Similar to an infectious disease: animals can transmit cancer

Similar to an infectious disease: animals can transmit cancer

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Researchers uncover transmission of cancer in mussels
Cancer is not an infectious disease, so there is usually no risk of infection for humans. The situation is different for animals, however, because it has been known for an infectious form of cancer exists in dogs. Scientists from Columbia University Medical Center (CUMC) have now discovered that mussels can also spread the disease to other specimens. In view of the new results, the question arises from an expert's perspective what this could mean for the infection of cancer in humans.

Cancer is usually not communicable in humans
Animals can also get cancer. While the disease is not communicable in humans, there is, for example, an infectious form in dogs, which is the so-called "sticker sarcoma" that is rare in Europe. This is mainly transmitted through mucosal contact during sexual intercourse, and dogs can also become infected with the tumor cells by licking and smelling the genitals.

Researchers are studying different types of mussels
Now, American researchers have discovered another animal species that appears to be able to infect other specimens of their species with cancer. As the scientists from Columbia University in New York report in the journal "Nature", these are mussels that can pass on a leukemia-like disease.

In their research, Michael Metzger and his colleagues focused on three types of mussels that they had collected in different regions of Spain and Canada: a mussel species (Mytilus trossulus), the common cockle (Cerastoderma edule) and the golden carpet mussel (Polititapes aureus ). They checked which animals had cancer and then analyzed the genetic material of the cancer cells and that from the healthy tissue. Whether an animal is affected or not can be seen from an excess of large, changed cells in the circulation. In the event of an illness, the body cavity fluid consisting of blood and lymph in the animals (“hemolymph”) appears thickened and cloudy, and the tissue is successively infested with cancer cells.

Results indicate transferability
It was shown that certain genetic characteristics were different in the modified tissue than in the tissue of the healthy animals. In contrast, the scientists discovered that the characteristics matched in the tumors of different types of mussels. This could therefore indicate that the cancer cells were transferred between individual animals, the researchers said.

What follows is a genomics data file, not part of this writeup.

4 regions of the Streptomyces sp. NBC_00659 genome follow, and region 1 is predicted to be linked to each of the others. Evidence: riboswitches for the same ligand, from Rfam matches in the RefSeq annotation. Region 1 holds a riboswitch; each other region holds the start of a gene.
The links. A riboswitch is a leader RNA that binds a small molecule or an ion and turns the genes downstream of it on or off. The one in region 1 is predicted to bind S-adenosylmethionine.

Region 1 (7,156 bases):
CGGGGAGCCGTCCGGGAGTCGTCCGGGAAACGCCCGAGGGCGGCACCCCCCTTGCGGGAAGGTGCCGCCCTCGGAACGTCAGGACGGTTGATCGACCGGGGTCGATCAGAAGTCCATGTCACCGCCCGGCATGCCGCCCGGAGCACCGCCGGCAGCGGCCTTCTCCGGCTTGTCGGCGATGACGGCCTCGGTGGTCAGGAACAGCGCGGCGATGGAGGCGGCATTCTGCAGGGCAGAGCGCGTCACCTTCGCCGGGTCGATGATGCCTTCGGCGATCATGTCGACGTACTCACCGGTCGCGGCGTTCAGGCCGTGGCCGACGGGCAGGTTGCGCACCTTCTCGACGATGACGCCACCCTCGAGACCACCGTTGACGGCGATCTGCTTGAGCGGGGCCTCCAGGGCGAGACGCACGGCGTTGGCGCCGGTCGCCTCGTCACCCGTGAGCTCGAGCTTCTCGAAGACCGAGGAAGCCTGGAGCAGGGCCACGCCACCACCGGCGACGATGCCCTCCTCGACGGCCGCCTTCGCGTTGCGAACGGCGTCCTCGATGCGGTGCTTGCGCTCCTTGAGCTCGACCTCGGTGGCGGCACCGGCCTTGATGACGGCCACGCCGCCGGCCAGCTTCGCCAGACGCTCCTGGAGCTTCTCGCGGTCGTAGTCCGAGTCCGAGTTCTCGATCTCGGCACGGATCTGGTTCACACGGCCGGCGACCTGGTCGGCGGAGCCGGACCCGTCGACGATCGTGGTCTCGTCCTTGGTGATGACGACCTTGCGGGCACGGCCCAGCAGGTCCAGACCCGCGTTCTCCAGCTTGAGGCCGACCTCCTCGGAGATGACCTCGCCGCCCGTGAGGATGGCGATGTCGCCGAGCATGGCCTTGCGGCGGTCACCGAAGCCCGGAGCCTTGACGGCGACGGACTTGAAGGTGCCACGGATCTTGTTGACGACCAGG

They also found that in the golden carpet mussel, the infectious cancer cells came from the spotted carpet mussel (Venerupis corrugata) - a related but independent species, in which no cancer has yet been detected in the wild. According to the experts, the spotted carpet shell could possibly have been able to find a way to fight cancer in the course of evolution, so that it is then transmitted in a different way.

Transmission between different species has been an exception so far
"Now that we have observed the spread of cancer among several marine species, our future research will focus on the mutations responsible for these cancer cell transmissions," said the lead author of the study, Dr. Stephen Goff, according to a message from the CUMC. So far it has been assumed that a tumor is normally restricted to one species and that transmission between different species is an exception.

Based on the results of the new study, a total of eight contagious tumor types in animals are now known. In addition to five forms of four types of mussels, science has already proven two transmissible forms of cancer in mammals in recent years. It is a facial tumor that threatens to wipe out the marsupial “Tasmanian devil” (Sarcophilus harrisii) and the “sticker sarcoma” described, which occurs worldwide in dogs.

Cancer does not respect borders
"We thought these things were happening now and in nature and that it was a coincidence. But now the evidence that these seem to be fairly common among bivalve molluscs is changing the perspective, ”says molecular biologist Elizabeth Murchison of the University of Cambridge (UK), commenting on the article in Nature.

The finding that cancer could possibly jump back and forth between different species was "shocking" to the expert and led to the question of what that could mean for humans. So far, transmission from person to person has only become known in rare cases, for example after an organ transplant - cases that only affected the two people involved. Nevertheless, the cancer risk is "innate in multicellular organisms, and the basic evolutionary drive of this disease does not respect individual boundaries and not even species boundaries," Murchison continued. (No)

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